Youth safe space in Winnipeg’s West End faces first winter
Luke Whitmore, CONTRIBUTOR
This is the first winter youth in Winnipeg’s West End will have access to a 24- hour safe space, offering them shelter, food and company.
The West End community, concerned for the safety of its youth, connected with the Spence Neighbourhood Association to create the West End 24-Hour Safe Space (WE24) in June 2016, the safe space website says.
WE24 has yet to experience winter.
Lin Howes, the project manager for the safe space and a Red River College educational assistant graduate, said the centre is preparing for winter by collecting and distributing gloves, toques and warm socks, while cooking warm meals each night for the youth.
“We know these young people that we have built such strong and positive relationships with are really struggling with a lot of serious challenges, including housing,” said Howes, 31.
Richard McCrae, 30, works as a youth mentor at the WE24. He said he’s seen people come to the safe space for various reasons, including addiction, mental health issues and facing extreme violence.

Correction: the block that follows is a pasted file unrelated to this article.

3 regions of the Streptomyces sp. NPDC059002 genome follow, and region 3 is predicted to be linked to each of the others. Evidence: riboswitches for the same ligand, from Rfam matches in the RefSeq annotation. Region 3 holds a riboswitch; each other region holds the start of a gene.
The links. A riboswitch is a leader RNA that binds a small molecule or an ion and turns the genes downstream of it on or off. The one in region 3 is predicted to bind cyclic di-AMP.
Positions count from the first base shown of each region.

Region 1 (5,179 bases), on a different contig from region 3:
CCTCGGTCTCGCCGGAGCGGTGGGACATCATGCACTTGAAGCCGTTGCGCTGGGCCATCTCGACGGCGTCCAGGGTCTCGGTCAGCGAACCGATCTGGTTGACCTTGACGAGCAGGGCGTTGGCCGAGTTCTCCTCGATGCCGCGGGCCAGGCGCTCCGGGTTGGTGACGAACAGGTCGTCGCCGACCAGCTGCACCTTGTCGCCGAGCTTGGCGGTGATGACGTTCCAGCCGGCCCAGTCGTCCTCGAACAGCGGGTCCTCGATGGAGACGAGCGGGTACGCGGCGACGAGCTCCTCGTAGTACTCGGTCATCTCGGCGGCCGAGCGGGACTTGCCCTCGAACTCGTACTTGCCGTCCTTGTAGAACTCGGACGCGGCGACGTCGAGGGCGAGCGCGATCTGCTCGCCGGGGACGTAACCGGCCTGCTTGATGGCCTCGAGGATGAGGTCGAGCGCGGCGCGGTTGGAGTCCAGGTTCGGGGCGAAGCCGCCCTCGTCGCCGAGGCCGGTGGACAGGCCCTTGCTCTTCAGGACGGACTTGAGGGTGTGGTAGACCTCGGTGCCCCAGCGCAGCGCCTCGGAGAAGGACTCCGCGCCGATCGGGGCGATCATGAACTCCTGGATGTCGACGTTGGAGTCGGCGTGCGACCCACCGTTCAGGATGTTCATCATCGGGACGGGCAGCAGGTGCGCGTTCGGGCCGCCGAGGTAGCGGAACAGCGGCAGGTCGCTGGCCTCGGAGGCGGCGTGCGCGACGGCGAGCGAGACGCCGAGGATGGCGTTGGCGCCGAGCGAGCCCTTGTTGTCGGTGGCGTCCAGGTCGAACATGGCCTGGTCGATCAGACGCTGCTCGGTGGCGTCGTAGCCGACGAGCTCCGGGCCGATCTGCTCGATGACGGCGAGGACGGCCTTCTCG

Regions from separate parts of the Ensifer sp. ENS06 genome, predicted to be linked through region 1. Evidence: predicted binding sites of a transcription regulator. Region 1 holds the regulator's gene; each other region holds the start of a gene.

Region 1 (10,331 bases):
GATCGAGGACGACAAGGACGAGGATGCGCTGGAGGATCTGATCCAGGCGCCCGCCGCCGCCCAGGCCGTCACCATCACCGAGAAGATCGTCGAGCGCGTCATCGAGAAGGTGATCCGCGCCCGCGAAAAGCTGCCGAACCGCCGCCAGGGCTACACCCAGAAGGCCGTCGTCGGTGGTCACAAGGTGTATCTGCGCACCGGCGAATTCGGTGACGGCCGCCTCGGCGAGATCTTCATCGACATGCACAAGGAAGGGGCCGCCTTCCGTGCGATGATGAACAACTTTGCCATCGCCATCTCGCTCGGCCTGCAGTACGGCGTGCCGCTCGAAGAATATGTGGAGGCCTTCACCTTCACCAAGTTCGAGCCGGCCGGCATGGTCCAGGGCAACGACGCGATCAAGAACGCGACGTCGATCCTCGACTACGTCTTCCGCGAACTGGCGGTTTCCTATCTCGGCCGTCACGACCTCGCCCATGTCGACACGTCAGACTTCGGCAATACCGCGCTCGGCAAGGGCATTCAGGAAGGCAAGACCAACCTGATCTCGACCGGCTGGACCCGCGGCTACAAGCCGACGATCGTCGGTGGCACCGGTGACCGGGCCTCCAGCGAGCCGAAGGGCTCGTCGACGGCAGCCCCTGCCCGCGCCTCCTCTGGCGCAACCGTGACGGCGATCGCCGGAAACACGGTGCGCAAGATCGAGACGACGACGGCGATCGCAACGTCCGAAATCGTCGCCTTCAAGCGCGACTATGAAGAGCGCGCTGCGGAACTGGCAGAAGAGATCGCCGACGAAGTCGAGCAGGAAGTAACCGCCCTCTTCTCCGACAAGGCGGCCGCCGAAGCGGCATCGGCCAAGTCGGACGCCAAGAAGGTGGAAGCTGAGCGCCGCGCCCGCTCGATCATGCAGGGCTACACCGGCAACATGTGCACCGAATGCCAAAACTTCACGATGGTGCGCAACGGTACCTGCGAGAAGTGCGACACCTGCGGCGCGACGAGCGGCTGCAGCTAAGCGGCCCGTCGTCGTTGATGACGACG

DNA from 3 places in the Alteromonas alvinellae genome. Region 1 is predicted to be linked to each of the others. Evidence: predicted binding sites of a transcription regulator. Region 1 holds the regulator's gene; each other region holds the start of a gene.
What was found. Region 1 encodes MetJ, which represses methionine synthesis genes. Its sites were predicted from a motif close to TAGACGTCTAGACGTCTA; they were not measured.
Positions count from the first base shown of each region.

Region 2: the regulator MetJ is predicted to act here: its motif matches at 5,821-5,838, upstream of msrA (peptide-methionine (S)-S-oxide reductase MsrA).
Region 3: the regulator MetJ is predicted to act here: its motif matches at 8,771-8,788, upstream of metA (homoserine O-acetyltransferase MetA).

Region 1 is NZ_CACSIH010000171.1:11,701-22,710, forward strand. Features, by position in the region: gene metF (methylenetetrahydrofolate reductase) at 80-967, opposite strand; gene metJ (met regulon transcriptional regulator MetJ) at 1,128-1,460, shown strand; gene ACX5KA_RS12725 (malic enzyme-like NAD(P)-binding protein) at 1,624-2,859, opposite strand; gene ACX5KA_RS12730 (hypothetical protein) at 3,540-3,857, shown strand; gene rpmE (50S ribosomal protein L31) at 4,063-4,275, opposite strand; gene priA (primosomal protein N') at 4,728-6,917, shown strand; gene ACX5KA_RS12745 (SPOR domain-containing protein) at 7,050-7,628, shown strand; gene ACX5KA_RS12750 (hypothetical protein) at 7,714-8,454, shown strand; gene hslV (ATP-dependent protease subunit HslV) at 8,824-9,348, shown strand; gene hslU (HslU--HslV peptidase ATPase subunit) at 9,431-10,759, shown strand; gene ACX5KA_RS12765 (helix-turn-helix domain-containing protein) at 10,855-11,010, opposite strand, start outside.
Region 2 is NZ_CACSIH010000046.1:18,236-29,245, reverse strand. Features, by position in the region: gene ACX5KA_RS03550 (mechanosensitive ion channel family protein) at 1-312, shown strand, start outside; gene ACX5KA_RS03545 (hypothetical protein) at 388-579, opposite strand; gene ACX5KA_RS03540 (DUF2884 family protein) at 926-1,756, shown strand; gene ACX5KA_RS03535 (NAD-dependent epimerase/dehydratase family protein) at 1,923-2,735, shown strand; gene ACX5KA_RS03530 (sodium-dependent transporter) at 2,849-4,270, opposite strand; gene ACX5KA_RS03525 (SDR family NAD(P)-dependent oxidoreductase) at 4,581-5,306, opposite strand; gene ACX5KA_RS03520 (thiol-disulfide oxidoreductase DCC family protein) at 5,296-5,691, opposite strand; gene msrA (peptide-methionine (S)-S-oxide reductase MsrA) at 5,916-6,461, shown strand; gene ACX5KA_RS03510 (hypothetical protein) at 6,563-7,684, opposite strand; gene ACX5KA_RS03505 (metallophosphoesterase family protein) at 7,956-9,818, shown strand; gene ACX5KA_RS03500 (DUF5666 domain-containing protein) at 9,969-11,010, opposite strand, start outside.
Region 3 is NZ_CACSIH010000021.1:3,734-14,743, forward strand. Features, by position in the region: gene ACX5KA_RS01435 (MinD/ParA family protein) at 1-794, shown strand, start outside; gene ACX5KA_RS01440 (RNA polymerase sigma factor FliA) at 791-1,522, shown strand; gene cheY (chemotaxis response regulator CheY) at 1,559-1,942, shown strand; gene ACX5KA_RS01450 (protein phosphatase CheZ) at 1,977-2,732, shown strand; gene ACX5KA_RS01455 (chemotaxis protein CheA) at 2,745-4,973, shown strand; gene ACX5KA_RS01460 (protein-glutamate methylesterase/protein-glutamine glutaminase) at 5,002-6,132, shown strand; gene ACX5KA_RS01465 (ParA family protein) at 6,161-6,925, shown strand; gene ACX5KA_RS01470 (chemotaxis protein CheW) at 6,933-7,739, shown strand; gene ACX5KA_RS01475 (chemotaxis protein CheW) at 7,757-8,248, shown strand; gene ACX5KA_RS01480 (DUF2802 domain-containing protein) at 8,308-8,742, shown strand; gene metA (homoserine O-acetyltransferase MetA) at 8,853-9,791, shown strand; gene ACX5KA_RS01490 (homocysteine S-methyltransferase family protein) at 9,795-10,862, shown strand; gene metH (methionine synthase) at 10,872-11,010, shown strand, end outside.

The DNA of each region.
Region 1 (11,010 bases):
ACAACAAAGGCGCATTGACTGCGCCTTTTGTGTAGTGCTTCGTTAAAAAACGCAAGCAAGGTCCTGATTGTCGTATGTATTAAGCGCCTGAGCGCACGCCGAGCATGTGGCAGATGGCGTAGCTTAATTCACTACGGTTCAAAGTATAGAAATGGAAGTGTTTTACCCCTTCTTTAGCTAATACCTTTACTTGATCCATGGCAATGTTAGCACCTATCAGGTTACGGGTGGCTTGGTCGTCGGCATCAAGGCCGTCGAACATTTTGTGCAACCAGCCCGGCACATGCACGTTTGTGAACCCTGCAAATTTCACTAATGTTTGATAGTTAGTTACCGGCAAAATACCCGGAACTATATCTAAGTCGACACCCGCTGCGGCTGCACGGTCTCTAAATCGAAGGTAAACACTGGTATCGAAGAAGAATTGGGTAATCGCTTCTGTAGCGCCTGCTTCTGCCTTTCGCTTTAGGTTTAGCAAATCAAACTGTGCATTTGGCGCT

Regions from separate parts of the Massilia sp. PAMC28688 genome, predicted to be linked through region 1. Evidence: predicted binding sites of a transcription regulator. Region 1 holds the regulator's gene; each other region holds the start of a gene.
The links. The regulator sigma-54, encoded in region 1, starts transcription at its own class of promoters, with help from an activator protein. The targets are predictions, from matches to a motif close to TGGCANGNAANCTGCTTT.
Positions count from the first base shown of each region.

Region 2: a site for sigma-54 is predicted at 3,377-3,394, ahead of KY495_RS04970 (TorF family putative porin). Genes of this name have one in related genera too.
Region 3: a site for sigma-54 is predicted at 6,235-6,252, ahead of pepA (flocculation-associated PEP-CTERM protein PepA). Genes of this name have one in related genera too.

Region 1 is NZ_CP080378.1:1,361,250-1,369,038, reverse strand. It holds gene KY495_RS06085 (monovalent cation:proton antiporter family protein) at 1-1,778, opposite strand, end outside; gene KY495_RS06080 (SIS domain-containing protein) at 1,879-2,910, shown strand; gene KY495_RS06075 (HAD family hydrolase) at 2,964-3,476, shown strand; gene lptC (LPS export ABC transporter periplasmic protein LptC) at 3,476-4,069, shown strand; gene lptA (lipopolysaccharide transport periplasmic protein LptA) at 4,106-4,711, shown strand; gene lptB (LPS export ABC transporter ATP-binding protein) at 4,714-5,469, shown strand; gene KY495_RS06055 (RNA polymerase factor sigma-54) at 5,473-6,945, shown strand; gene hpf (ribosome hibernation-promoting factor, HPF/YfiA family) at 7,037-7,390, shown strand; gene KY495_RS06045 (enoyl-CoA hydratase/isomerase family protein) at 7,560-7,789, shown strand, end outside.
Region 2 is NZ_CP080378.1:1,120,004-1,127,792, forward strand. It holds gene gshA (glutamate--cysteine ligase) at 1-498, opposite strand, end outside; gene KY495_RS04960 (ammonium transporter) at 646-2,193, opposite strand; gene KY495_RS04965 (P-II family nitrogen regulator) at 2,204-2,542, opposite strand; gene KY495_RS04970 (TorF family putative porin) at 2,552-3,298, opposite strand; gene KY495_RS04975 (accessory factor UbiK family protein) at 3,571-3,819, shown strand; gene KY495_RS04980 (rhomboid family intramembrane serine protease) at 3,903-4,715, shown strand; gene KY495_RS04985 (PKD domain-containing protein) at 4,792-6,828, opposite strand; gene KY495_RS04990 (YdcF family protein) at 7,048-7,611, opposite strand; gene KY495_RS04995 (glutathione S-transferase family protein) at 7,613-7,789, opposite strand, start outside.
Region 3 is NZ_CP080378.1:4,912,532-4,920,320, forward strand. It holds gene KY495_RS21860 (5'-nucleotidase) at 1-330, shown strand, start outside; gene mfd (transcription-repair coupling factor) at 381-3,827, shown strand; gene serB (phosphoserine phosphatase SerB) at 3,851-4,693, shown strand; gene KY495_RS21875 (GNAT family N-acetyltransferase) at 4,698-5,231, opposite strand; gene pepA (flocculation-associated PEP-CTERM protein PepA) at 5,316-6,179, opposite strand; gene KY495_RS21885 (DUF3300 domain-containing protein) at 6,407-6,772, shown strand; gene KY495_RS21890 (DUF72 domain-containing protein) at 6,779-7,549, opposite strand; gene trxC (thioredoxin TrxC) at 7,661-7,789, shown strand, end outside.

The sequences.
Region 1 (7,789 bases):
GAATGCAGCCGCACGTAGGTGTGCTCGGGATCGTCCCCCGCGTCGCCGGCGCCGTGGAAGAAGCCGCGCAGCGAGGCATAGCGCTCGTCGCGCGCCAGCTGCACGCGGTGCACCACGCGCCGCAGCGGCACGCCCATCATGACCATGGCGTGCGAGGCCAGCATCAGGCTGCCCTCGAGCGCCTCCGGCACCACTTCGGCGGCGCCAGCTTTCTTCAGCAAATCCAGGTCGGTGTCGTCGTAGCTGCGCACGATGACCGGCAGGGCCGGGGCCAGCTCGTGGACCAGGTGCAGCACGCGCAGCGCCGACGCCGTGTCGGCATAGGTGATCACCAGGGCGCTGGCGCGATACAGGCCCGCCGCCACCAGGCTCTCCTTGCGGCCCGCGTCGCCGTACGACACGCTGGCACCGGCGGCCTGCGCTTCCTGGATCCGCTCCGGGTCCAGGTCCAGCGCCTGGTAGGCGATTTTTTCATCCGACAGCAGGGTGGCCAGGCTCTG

“It can be hectic at times, and the people who come here face a lot of barriers or have a lot of issues that they deal with on a daily basis,” McCrae said. “We just try to be a place that’s welcoming to everybody and a safe place that people can stay, get some rest, a bite to eat and just feel welcome.”
As the months get colder, the WE24 team is working to connect youth with housing supports so they can ensure youth have a place to go to stay safe and warm.
The safe space is located on 430 Langside St. at the Magnus Eliason Recreation Centre. It is open 11 p.m. to 7 a.m. Fridays, Saturdays, holidays and PD days during the school year.